Up to 10,000 active-duty Marines will not be fully vaccinated against the coronavirus when their deadline arrives in coming days, a trajectory expected to yield the U.S. military’s worst immunization rate.
While 94 percent of Marine Corps personnel have met the vaccination requirement or are on a path to do so, according to the latest official data, for the remainder it is too late to begin a regimen and complete it by the service’s Nov. 28 deadline. Within an institution built upon the belief that orders are to be obeyed, and one that brands itself the nation’s premier crisis-response force, it is a vexing outcome.
The holdouts will join approximately 9,600 Air Force personnel who have outright refused the vaccine, did not report their status, or sought an exemption on medical or religious grounds, causing a dilemma for commanders tasked with maintaining combat-ready forces – and marking the latest showdown over President Joe Biden’s authority to impose vaccination as a condition of continued government service.
“Marines know they’re an expeditionary force, and pride themselves on discipline and being first to fight,” said David Lapan, a retired Marine Corps officer and former communications chief for the service. Leadership, he said, should be alarmed that the Marine Corps ethos of always being ready for the next mission appears to be tarnished in this case. “Why,” Lapan asked, “did they decide not to follow a direct order?”
Answering that question will be essential, he added, “if this is somehow indicative of a problem” that could arise again in the future.
The Marine Corps made no secret it has struggled with vaccine hesitancy in the ranks. Late last month, officials issued an ultimatum: get vaccinated, apply for an exemption or get kicked out.
Then, as the cutoff to be in compliance drew near, the Marines’ top general, Commandant David H. Berger, and his senior enlisted adviser, Sgt. Maj. Troy E. Black, distributed a video message to the force imploring those who had not been vaccinated to get it done. They appealed to Marines’ sense of fidelity and calmly explained that the Marine Corps would be less capable unless everyone met the requirement.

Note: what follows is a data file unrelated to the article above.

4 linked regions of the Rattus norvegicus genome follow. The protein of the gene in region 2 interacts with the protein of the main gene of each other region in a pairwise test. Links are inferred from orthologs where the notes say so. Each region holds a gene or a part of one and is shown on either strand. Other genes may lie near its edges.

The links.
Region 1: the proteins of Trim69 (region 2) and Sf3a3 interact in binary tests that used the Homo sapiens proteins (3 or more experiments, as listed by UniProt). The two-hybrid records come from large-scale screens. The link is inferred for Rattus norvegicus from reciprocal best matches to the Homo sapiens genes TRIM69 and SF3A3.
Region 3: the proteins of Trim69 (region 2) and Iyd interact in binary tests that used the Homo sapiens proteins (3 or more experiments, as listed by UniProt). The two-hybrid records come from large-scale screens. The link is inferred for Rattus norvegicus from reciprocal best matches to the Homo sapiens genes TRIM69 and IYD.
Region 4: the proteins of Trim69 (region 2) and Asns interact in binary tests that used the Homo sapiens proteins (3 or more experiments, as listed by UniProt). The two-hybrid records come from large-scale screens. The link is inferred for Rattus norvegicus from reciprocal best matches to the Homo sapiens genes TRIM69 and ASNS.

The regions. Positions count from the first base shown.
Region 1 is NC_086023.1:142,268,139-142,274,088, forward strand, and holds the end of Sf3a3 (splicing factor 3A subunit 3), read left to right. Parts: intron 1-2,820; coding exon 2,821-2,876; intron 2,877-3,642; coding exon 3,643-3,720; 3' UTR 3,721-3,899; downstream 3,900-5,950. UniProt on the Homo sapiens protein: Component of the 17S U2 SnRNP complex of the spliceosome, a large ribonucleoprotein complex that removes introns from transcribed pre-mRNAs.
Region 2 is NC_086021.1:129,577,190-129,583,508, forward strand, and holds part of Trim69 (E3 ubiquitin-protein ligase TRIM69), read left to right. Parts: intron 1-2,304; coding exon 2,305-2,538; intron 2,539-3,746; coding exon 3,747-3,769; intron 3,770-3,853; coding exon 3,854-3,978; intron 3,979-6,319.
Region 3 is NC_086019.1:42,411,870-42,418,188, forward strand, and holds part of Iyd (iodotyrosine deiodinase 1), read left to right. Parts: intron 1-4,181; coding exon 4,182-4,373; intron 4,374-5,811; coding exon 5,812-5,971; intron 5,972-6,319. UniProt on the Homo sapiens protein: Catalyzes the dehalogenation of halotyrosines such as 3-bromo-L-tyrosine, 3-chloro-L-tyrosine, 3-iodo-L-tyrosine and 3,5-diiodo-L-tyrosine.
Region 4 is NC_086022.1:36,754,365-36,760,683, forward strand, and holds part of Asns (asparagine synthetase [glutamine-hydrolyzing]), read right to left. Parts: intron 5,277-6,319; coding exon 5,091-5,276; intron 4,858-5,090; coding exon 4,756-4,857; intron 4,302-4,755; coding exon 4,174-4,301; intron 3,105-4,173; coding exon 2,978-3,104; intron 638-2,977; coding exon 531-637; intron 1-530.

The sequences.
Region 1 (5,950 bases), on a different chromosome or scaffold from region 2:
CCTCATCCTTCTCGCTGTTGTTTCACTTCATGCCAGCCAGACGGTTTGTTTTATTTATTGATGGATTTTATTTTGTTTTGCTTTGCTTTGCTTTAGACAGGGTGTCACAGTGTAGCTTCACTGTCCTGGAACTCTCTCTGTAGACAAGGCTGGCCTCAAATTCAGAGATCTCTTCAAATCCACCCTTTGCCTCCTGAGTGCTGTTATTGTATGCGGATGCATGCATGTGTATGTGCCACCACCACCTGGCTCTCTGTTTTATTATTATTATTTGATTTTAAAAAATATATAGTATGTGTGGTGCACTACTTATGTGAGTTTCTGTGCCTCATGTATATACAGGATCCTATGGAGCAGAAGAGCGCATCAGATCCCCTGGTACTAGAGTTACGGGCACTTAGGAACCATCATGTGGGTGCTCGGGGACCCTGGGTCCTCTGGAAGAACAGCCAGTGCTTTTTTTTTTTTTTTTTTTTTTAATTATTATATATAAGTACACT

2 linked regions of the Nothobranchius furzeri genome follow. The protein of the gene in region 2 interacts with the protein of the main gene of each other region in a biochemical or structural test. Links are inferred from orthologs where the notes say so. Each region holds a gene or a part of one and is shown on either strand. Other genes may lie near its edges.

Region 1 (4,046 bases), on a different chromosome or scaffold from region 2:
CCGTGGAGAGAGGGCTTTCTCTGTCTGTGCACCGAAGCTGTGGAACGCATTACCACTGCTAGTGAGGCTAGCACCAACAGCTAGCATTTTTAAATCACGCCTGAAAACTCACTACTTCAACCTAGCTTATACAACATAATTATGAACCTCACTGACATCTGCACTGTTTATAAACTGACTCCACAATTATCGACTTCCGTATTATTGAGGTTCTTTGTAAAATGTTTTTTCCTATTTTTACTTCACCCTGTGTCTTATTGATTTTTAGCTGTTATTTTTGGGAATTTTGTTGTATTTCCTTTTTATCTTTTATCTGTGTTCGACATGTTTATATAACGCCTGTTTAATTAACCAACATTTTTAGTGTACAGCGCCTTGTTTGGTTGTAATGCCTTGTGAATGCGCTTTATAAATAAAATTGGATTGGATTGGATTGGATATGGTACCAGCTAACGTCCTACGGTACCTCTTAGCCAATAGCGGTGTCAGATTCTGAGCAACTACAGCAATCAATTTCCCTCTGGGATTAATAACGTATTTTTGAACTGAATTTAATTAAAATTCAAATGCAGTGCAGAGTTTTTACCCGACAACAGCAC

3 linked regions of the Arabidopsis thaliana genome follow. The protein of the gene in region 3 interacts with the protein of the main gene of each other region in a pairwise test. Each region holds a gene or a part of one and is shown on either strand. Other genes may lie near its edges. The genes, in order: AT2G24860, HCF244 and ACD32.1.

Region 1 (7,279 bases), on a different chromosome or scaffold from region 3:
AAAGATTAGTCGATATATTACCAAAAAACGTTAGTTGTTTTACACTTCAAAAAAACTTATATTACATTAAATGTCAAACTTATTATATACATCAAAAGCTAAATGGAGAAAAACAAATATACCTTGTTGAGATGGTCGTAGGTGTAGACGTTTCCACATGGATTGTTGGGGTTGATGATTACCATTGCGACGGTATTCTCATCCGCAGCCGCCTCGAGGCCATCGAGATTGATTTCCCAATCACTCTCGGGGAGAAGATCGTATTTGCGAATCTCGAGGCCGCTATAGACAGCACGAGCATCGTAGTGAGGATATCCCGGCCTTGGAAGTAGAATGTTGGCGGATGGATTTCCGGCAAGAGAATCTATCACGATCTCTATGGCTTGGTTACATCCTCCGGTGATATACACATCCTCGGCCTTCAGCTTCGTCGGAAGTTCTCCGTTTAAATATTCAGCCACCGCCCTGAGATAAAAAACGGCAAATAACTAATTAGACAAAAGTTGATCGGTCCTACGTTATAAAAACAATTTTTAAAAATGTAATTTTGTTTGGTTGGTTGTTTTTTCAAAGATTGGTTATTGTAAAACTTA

“When something bad happens around the world and the president says, ‘I need to know how long it’s going to take to get Marines there,’ it’s too late then to get vaccinated,” Berger said in the video.
“It’s challenging for us to be able to continue the mission,” Black added, “if we’re not ready to go.”
Berger spoke last: “We need every single Marine in the unit to be vaccinated. We don’t have extra Marines. We’re a pretty small force, and we have to make sure that everybody on the team is ready to go all the time. That’s our job.”
The Marine Corps is the U.S. military’s least-populous branch of service. Numbering about 183,000, it’s roughly one-third the size of the active-duty Army but fills a significant role within the Defense Department’s portfolio. Whenever there’s a high-stakes emergency overseas – such as the hasty evacuation from Afghanistan this past summer – Marines are often among the first U.S. personnel to set foot in harm’s way.
Importantly, the service’s coexistence within the Navy Department means Marines routinely operate from ships at sea, living in close, enclosed spaces where the virus can spread readily. Navy data shows that 99.7 percent of sailors have received at least one shot of the coronavirus vaccine ahead of the same Nov. 28 deadline – the top figure among all military services.
The general’s message, circulated Nov. 8, appears to have made little impact. At that time, the Marine Corps’ partial vaccination rate – an indicator of newly obtained shots – was 94 percent and remained unchanged as of Wednesday, according to official data. The rate slowed in recent weeks overall, indicating the pool of Marines who intended to comply has all but dried up.
A spokesperson for Berger declined to comment, pending a final tally.
Capt. Andrew Wood, a Marine Corps spokesman at the Pentagon, would not address questions about the service’s vaccination rate. He issued a written statement instead. “The Marine Corps has always recognized the threats posed by the COVID-19 Pandemic as a readiness issue, which is why we have consistently emphasized the importance of receiving the vaccine,” it said. “We are still ready to fight and win our nation’s battles should we be called.”